As a result of these findings, in March 2019 Norges Bank announced the decision to exclude Halcyon Agri from the Government Pension Fund Global based on a recommendation by the Council on Ethics.
This led to a major U-turn by the company, which declared in early December 2018 that it had halted all forest clearing in Cameroon and would desist from further such activities until its recently established ‘Sustainability Commission for Cameroon’ has had “sufficient time to orientate itself and conduct the necessary inquiries.”
Earthsight’s careful analysis of the latest high-resolution satellite images from March 2019 has confirmed that the destruction has now halted.
Other projects on which our report focused have also paused plantation development, most likely for lack of financing.
Earthsight’s review of the latest satellite images from February 2019 reveals that there has been no fresh logging or forest clearance at the Lexus Agric rubber plantation or the Atama oil palm plantation in the Republic of Congo.
Coming Storm revealed that both projects were mired in high-level corruption in the country and were implicated in illegal logging and fraud.
There has also been no fresh forest conversion by Greenfil in Cameroon, which had been bulldozing at a rapid rate just before publication.
In DRC, satellite images show no further forests cleared by the Compagnie de Commerce et Plantation (CCP) in the last year. CCP is a subsidiary of Groupe Blattner Elwyn (GBE), one of DRC’s largest agribusiness and timber firms, which has been accused of illegal logging.
The news is not all good however. While CCP has not cleared any forests, we have heard nothing to suggest that past illegalities have been addressed or local communities compensated by the company over the reported illegal occupation of their customary land.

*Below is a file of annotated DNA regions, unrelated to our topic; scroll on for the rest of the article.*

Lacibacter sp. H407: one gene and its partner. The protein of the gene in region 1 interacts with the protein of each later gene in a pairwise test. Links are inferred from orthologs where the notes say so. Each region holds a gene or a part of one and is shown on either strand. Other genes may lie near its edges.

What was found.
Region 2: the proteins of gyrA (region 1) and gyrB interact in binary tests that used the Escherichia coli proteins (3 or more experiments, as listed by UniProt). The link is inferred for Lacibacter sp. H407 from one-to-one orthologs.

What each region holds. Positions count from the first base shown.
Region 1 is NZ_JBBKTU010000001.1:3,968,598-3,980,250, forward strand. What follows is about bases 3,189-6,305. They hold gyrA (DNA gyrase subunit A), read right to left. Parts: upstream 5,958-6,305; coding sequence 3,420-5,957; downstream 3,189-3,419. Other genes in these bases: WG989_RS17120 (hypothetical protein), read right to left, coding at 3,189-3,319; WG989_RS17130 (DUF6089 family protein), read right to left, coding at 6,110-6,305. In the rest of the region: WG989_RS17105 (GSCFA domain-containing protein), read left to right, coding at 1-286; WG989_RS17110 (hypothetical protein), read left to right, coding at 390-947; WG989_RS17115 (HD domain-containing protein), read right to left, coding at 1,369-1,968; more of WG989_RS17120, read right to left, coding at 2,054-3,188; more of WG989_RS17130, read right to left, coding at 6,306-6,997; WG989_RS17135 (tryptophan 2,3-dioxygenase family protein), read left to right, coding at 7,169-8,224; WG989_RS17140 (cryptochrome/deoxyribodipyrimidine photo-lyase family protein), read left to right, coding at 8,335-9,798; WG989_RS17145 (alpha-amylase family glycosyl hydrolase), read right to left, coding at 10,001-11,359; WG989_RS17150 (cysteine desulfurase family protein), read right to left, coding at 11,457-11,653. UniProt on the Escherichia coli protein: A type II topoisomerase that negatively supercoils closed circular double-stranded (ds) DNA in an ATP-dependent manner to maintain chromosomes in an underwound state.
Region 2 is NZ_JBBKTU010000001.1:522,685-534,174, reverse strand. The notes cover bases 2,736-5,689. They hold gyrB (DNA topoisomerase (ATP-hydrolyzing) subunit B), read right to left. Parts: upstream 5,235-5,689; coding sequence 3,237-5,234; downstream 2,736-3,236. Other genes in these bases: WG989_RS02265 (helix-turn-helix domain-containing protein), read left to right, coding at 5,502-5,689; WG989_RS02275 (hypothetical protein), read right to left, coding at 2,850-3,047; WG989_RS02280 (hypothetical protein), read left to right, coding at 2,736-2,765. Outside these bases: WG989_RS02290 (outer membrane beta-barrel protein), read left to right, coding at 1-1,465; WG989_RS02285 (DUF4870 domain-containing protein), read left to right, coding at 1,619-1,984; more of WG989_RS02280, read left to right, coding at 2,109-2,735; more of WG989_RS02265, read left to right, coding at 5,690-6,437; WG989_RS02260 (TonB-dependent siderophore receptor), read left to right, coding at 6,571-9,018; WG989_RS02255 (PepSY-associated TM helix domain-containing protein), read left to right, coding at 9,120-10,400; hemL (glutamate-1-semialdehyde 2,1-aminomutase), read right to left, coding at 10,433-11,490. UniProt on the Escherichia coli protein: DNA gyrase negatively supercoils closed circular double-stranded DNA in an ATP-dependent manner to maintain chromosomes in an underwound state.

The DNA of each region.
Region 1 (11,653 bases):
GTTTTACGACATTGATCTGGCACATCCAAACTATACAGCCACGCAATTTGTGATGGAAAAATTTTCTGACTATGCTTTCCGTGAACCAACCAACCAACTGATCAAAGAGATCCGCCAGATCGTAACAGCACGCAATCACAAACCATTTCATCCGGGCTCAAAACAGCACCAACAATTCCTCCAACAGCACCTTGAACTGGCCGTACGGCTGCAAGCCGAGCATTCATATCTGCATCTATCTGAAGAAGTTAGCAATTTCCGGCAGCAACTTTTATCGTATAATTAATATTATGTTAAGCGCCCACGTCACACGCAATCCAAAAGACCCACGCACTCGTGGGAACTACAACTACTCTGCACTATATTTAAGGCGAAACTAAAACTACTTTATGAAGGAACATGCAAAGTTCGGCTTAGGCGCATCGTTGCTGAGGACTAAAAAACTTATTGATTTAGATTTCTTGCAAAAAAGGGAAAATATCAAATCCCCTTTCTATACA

Meanwhile at Feronia, another large palm company active in DRC, communities protesting against the company have been violently suppressed.
As recently reported by Earthsight, tensions between the Canadian company – which has been financed by some of the world’s largest development banks and agencies – and local communities have escalated since a complaint presented late last year to Feronia’s financial backers alleged land theft and human rights violations.
Although the plantations in the Republic of Congo – including the giant carbon bomb posed by Atama – may have been mothballed for now, to our knowledge the licenses have not been revoked.
In the Central African Republic, ‘blood timber’-linked Palme d’Or’s development continues. While the project – owned by a Lebanese family implicated in illegal logging – has continued to avoid the densest pockets of forest, a further 735 hectares of mixed woodland and savannah have been cleared since our report was published.
The latest satellite images show that some areas of denser forest bordering the new development have been destroyed by fire in the last few weeks, possibly as a result of fires used to clear the land extending beyond the areas intended.
Clearance of natural vegetation for palm at Palme D’Or, Central African Republic, June 2018 to March 2019, showing how fire was used to clear land and burned some areas of dense forest.
Meanwhile, a report for the UN Security Council has revealed that in 2017 Palme d’Or hired a security company owned by a renowned local (ex)warlord, despite him being under UN sanctions.
Alfred Yekatom, known locally as ‘Rambo’, has since been jailed for life for crimes committed during the civil conflict in 2013-14, and has recently been transferred to the International Criminal Court to face charges of crimes against humanity.
He stands accused of overseeing mass murder, torture and mutilation of civilians by the forces under his control, which included numerous child soldiers.